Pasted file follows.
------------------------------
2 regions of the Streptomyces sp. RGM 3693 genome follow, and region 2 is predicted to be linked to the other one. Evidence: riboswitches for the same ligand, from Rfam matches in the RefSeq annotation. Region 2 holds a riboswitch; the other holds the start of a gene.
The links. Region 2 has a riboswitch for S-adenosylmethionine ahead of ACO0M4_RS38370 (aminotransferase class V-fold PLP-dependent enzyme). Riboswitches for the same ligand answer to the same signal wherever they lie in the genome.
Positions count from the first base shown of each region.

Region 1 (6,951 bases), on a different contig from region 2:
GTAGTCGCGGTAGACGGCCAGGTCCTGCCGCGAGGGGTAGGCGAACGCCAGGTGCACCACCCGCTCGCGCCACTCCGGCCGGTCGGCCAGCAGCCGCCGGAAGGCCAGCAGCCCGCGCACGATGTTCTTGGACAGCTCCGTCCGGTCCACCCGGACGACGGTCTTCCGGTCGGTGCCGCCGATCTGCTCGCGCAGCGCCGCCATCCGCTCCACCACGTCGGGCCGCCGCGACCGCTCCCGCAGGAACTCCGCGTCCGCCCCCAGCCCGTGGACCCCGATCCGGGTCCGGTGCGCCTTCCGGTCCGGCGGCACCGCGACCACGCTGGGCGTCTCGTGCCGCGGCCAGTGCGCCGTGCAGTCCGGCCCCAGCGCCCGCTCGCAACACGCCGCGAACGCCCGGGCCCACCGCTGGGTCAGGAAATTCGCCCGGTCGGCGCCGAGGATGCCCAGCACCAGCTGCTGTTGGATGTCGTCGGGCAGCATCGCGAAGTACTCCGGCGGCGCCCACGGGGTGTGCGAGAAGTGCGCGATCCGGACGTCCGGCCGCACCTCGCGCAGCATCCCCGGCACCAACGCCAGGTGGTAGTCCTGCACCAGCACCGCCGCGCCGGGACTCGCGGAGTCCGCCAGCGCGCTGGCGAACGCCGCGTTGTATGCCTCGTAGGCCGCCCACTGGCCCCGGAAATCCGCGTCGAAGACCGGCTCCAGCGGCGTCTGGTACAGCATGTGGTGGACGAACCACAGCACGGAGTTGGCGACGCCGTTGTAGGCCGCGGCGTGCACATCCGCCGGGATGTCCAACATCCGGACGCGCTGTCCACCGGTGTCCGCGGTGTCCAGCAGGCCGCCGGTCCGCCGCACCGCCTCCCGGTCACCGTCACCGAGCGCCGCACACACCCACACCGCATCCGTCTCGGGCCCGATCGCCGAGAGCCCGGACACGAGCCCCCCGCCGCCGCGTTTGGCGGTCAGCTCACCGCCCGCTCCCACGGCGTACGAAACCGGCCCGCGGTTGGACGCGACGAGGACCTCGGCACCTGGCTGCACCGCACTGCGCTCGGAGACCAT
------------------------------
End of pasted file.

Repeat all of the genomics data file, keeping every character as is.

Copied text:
2 regions of the Streptomyces sp. RGM 3693 genome follow, and region 2 is predicted to be linked to the other one. Evidence: riboswitches for the same ligand, from Rfam matches in the RefSeq annotation. Region 2 holds a riboswitch; the other holds the start of a gene.
The links. Region 2 has a riboswitch for S-adenosylmethionine ahead of ACO0M4_RS38370 (aminotransferase class V-fold PLP-dependent enzyme). Riboswitches for the same ligand answer to the same signal wherever they lie in the genome.
Positions count from the first base shown of each region.

Region 1 (6,951 bases), on a different contig from region 2:
GTAGTCGCGGTAGACGGCCAGGTCCTGCCGCGAGGGGTAGGCGAACGCCAGGTGCACCACCCGCTCGCGCCACTCCGGCCGGTCGGCCAGCAGCCGCCGGAAGGCCAGCAGCCCGCGCACGATGTTCTTGGACAGCTCCGTCCGGTCCACCCGGACGACGGTCTTCCGGTCGGTGCCGCCGATCTGCTCGCGCAGCGCCGCCATCCGCTCCACCACGTCGGGCCGCCGCGACCGCTCCCGCAGGAACTCCGCGTCCGCCCCCAGCCCGTGGACCCCGATCCGGGTCCGGTGCGCCTTCCGGTCCGGCGGCACCGCGACCACGCTGGGCGTCTCGTGCCGCGGCCAGTGCGCCGTGCAGTCCGGCCCCAGCGCCCGCTCGCAACACGCCGCGAACGCCCGGGCCCACCGCTGGGTCAGGAAATTCGCCCGGTCGGCGCCGAGGATGCCCAGCACCAGCTGCTGTTGGATGTCGTCGGGCAGCATCGCGAAGTACTCCGGCGGCGCCCACGGGGTGTGCGAGAAGTGCGCGATCCGGACGTCCGGCCGCACCTCGCGCAGCATCCCCGGCACCAACGCCAGGTGGTAGTCCTGCACCAGCACCGCCGCGCCGGGACTCGCGGAGTCCGCCAGCGCGCTGGCGAACGCCGCGTTGTATGCCTCGTAGGCCGCCCACTGGCCCCGGAAATCCGCGTCGAAGACCGGCTCCAGCGGCGTCTGGTACAGCATGTGGTGGACGAACCACAGCACGGAGTTGGCGACGCCGTTGTAGGCCGCGGCGTGCACATCCGCCGGGATGTCCAACATCCGGACGCGCTGTCCACCGGTGTCCGCGGTGTCCAGCAGGCCGCCGGTCCGCCGCACCGCCTCCCGGTCACCGTCACCGAGCGCCGCACACACCCACACCGCATCCGTCTCGGGCCCGATCGCCGAGAGCCCGGACACGAGCCCCCCGCCGCCGCGTTTGGCGGTCAGCTCACCGCCCGCTCCCACGGCGTACGAAACCGGCCCGCGGTTGGACGCGACGAGGACCTCGGCACCTGGCTGCACCGCACTGCGCTCGGAGACCAT